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Step-by-step guidance for preachers who want people to listen when they preach about parables. In this practical and insightful guide, one of the nation's most respected preachers shows how to use the structure of Jesus' parables to create lively and interesting sermons. Throughout its pages, How to Preach a Parable remains understandable and carefully grounded in biblical scholarship. Parable sermons from such outstanding preachers as Fred Craddock, Leander Keck, and Dennis Willis are included. The sermons are presented in workshop format, encouraging useful application of the book's ideas.
About the Author
Rev. Dr. Eugene L. Lowry served as professor of preaching for over 30 years at Saint Paul School of Theology in Kansas City, MO. Now that he is no longer actively serving as the William K. McElvaney Professor of Preaching, his travels as preacher, teacher and pianist have broadened in scope.
Ordained a United Methodist minister, Dr. Lowry's academic preparation includes four degrees, culminating with a doctorate ineducation from the University of Kansas.
He was Senior Scholar in Residence at Drew University Theological School fall 2003 and fall 2004; in the spring of 1999 he was aguest professor at Princeton Theological Seminary. Lowry has been featured in the Great Preachers series on the Odyssey Television Channel. He delivered the 2009 Lyman Beecher Lectures on Preaching at Yale Divinity School and the 2011 William L. Self Lectureship on preaching at McAfee Theological Seminary. These lectures form the basis for this book.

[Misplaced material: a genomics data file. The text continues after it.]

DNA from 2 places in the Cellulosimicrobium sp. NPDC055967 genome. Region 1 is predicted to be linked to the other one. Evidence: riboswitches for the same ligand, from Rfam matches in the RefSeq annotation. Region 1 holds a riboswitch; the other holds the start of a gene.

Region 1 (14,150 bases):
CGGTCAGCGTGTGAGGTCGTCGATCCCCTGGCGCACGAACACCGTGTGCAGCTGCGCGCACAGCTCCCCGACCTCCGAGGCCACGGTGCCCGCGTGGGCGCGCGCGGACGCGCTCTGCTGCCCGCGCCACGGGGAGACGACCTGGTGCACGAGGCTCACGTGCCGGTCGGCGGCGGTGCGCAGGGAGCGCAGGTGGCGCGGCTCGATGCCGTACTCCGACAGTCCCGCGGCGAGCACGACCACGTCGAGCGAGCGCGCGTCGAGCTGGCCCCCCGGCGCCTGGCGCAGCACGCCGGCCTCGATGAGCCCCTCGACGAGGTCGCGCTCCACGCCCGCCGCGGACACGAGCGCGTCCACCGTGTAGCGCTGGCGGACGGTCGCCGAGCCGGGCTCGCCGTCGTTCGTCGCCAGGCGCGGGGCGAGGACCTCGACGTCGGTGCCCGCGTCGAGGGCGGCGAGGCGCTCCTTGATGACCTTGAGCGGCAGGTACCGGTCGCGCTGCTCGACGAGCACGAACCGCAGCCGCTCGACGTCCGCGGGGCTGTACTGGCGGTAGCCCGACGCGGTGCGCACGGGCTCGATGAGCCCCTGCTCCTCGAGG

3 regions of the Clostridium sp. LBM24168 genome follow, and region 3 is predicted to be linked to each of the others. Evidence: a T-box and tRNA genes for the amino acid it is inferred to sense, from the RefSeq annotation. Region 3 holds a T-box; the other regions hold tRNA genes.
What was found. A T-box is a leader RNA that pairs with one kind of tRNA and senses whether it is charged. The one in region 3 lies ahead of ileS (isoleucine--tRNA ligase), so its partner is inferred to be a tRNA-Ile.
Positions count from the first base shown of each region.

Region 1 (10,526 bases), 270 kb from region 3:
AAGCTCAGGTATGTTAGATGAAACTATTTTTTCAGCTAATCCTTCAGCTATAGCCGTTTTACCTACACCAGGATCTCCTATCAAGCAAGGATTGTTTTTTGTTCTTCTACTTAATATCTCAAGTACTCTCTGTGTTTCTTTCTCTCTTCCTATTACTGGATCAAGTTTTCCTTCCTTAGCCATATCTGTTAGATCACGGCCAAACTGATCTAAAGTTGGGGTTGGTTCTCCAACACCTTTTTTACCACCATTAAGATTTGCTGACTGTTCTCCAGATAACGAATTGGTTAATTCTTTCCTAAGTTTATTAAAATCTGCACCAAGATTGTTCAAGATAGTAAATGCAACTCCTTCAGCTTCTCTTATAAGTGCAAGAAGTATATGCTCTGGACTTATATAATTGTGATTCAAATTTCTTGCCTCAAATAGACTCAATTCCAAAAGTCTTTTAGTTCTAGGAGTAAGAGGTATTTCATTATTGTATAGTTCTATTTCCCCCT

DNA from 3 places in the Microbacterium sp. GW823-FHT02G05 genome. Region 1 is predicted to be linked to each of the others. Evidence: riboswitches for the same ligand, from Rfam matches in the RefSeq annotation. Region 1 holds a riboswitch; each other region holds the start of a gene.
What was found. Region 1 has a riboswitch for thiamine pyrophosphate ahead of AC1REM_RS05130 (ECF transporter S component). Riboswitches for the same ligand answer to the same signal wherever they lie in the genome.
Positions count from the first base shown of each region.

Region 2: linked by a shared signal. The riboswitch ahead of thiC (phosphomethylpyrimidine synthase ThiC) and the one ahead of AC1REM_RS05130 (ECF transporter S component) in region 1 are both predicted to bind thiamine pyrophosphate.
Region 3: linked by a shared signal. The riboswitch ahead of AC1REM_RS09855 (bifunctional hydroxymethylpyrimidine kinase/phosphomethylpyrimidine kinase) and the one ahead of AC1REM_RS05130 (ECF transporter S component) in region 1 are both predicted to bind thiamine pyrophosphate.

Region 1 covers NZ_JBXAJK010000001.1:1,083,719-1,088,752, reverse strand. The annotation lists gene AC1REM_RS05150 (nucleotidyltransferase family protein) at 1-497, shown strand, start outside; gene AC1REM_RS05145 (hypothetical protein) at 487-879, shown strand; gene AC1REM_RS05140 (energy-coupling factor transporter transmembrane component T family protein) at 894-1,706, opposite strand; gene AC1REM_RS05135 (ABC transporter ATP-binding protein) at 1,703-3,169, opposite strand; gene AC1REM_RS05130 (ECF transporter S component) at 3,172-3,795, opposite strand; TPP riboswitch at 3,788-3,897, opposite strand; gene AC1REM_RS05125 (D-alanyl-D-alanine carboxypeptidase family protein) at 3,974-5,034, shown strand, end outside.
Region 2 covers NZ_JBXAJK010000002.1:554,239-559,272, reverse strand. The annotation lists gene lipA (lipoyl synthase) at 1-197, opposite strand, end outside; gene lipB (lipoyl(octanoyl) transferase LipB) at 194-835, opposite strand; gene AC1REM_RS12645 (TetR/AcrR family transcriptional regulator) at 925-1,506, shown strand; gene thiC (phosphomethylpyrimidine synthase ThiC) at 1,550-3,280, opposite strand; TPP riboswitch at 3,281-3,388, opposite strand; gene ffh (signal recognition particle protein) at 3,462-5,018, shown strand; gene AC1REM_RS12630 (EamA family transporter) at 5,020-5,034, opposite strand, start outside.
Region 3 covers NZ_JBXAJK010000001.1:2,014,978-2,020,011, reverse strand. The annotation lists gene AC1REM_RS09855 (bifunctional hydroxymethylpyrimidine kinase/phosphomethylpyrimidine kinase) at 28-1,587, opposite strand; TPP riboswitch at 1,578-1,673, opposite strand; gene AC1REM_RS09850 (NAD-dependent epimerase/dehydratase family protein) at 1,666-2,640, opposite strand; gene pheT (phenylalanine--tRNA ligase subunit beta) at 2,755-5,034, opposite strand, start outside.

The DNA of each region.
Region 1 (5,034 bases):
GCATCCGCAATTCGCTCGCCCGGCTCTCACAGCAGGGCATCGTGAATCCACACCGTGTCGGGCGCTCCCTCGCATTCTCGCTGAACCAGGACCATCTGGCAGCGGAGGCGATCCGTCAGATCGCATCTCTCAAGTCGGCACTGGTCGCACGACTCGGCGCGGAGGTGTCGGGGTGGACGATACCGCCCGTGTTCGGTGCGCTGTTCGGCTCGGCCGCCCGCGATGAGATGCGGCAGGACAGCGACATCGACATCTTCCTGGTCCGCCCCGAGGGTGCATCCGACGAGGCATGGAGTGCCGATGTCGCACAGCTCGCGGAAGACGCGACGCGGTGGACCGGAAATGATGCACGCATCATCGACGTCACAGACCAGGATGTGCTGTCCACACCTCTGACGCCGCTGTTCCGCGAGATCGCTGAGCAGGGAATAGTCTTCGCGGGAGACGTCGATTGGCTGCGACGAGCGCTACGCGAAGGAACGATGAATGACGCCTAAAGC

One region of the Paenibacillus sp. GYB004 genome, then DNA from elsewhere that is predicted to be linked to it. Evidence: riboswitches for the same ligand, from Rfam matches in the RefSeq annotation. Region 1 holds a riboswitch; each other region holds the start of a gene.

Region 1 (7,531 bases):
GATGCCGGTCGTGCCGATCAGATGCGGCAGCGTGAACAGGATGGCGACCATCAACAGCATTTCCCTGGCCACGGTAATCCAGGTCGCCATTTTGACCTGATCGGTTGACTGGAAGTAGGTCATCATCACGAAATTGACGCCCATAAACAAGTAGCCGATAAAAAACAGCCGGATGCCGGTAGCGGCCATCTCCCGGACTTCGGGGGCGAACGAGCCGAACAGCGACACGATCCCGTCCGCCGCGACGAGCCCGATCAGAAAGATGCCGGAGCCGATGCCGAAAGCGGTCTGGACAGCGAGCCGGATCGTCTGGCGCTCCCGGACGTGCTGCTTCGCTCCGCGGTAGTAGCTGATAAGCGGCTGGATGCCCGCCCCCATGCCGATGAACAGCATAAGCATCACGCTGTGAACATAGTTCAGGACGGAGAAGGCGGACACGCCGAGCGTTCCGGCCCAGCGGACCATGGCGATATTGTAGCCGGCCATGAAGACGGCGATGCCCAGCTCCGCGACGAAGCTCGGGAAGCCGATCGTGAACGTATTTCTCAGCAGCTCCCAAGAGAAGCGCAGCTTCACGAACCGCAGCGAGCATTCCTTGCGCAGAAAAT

Through the years he has preached in hundreds of churches, conferences and regional events in over 20 denominations as well as lecturing in 50 graduate theological seminaries across North America.
His writings include six books on narrative preaching and over twenty journal articles and book chapters on preaching, worship, Biblical study, educational philosophy and creativity. His keyboard lecture/concerts relating jazz and Christianity have resulted in four recordings in the blues/jazz mode.
Table of Contents
|Section 1||Preliminary Issues and Assumptions|
|The Impact of Recent Biblical Scholarship||19|
|The Parabolic Nature of Stories||21|
|Narrativity as Sermonic Form||23|
|Relation of Text and Sermonic Form||26|
|Section 2||Narrative Sermon Designs|
|Running the Story||42|
|The Sermon: "Noah Was a Good Man"||42|
|Narrative Capabilities, Techniques, and Norms||60|
|Delaying the Story||79|
|The Sermon: "Limited Resources, Unlimited Possibilities"||80|
|Narrative Capabilities, Techniques, and Norms||103|
|Suspending the Story||115|
|The Sermon: "Who Could Ask for Anything More?"||115|
|Narrative Capabilities, Techniques, and Norms||131|
|Alternating the Story||142|
|The Sermon: "Praying Through Clenched Teeth"||142|
|Narrative Capabilities, Techniques, and Norms||160|